The user would then be able to scroll through all the information available on the house, such as when and by whom it was built, how much it cost, etc., and find out who lived in the house over the years, where they came from, where they worked, etc. Basically everything that I would include in my house histories would be available online. Where available, links would be embedded throughout allowing users to see old photos of the interior of the house, pictures of the people who lived there, archival photos of their workplaces, and so on.

Who Would Benefit from the Web Site?
Through this project, current and past residents could connect or reconnect with the neighbourhood. High school students writing term papers, doctorate students writing their theses, researchers, genealogists, historic fiction and fiction writers would be able to find practically everything they would need for their projects. All the data locked away in increasingly fragile archival material would be immediately accessible to users working on their home computers. Hopefully the web site project would encourage people to look at the East End, and other historic neighbourhoods differently, and respect the unique architecture and environment and remaining historical architecture, encouraging investors to preserve, rehabilitate and restore old buildings, not tear them down.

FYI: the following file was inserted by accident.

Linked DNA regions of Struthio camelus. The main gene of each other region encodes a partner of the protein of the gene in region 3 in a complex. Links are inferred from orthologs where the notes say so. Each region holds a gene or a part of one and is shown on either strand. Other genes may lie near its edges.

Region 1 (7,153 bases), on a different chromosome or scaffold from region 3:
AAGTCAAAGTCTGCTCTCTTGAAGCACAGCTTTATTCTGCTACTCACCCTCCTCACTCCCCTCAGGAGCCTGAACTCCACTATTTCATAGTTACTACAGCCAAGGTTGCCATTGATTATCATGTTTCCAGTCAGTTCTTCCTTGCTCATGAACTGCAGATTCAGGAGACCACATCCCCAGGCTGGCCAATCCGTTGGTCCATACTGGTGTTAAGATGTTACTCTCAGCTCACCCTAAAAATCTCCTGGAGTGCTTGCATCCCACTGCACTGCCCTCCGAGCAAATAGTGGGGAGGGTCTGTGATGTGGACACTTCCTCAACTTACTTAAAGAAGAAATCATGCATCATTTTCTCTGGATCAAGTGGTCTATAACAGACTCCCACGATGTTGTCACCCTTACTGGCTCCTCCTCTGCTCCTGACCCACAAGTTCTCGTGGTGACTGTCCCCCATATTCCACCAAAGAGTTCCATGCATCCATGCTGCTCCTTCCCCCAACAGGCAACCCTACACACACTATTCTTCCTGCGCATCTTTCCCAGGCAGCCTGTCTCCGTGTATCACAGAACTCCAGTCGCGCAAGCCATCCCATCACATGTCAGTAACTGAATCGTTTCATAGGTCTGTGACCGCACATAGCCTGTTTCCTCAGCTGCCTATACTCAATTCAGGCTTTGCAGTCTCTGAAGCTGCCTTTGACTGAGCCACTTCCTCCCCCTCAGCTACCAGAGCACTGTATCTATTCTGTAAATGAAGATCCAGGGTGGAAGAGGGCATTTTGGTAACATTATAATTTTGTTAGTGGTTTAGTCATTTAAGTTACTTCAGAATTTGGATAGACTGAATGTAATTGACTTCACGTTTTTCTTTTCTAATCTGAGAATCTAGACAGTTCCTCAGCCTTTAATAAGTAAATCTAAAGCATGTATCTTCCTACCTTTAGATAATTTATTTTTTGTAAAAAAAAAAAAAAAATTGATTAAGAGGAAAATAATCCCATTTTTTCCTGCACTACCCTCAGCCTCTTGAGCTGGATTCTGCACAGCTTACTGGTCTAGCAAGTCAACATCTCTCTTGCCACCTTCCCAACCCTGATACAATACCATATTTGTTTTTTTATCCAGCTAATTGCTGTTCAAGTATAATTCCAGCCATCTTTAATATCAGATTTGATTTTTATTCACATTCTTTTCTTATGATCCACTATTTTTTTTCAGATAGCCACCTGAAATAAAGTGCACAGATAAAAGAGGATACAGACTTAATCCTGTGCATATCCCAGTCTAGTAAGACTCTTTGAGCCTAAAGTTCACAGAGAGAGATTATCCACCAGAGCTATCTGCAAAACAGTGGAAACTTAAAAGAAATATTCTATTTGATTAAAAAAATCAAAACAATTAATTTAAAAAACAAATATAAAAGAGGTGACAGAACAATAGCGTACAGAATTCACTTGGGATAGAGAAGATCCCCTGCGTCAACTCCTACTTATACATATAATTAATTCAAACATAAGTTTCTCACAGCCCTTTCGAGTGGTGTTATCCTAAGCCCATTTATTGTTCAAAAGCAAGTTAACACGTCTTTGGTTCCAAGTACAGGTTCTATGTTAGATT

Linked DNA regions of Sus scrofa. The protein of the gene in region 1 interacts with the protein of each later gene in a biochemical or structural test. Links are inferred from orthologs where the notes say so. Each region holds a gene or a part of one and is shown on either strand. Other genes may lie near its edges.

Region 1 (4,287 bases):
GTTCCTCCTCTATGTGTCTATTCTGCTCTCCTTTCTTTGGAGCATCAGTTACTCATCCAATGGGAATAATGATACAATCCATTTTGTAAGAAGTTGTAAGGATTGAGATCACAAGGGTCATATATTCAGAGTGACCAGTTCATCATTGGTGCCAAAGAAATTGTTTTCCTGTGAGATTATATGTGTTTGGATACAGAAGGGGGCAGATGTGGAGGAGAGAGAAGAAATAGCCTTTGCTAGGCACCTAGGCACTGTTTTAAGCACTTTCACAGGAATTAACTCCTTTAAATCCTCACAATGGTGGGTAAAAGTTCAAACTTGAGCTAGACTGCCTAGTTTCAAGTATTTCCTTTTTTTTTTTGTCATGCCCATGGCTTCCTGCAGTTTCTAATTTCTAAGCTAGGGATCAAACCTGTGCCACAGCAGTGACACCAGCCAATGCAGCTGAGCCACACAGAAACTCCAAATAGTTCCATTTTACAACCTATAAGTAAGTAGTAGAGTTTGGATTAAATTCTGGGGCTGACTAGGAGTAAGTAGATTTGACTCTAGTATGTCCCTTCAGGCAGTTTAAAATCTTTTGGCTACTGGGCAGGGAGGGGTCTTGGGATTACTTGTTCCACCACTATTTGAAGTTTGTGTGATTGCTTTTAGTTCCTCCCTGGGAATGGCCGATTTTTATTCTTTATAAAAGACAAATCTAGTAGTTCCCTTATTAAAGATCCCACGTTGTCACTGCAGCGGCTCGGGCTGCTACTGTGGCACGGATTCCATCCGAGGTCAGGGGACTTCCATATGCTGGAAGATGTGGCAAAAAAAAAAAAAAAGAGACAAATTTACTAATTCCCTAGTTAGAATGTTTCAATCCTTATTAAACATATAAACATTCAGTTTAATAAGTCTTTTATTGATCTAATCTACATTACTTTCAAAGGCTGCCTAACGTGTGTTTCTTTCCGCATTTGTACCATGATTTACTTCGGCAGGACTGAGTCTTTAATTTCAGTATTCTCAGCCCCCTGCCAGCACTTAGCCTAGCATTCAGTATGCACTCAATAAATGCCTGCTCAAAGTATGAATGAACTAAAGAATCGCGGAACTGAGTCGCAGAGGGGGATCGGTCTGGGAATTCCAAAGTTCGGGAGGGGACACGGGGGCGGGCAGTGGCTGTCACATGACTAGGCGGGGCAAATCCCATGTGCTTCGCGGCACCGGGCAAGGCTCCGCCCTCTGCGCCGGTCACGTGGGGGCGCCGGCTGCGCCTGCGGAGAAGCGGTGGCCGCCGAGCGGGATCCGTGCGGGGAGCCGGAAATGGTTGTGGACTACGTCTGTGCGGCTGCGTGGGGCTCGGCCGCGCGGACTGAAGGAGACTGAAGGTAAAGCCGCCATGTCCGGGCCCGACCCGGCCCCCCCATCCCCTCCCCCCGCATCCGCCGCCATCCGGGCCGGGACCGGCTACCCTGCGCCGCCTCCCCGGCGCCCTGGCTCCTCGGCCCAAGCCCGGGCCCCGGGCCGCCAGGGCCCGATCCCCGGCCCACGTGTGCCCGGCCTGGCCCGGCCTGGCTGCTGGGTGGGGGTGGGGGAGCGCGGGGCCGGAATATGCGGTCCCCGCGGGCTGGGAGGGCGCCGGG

Filling In The Gaps:
Another goal of the project is to fill in the gaps of data concerning certain historic communities living in the East End, in particular the Japanese and Chinese, and to a lesser extent Russians and Italians. If you look at the old city directories from the early 1900s right up to the 1950s very often you will find that people of Chinese or Japanese heritage were listed just as that, "Japanese" or "Chinese" or worse, "Orientals". Italians and Russians were often listed the same way, or listed as "Foreigners". Entire generations of East End residents have been wiped from the history books in this way.

I hope that by reaching out to the various historic communities that made up the East End in the past that not only important family photos can be saved and used but that important information about past residents who were not properly listed will be forthcoming.

What I Am Doing Now: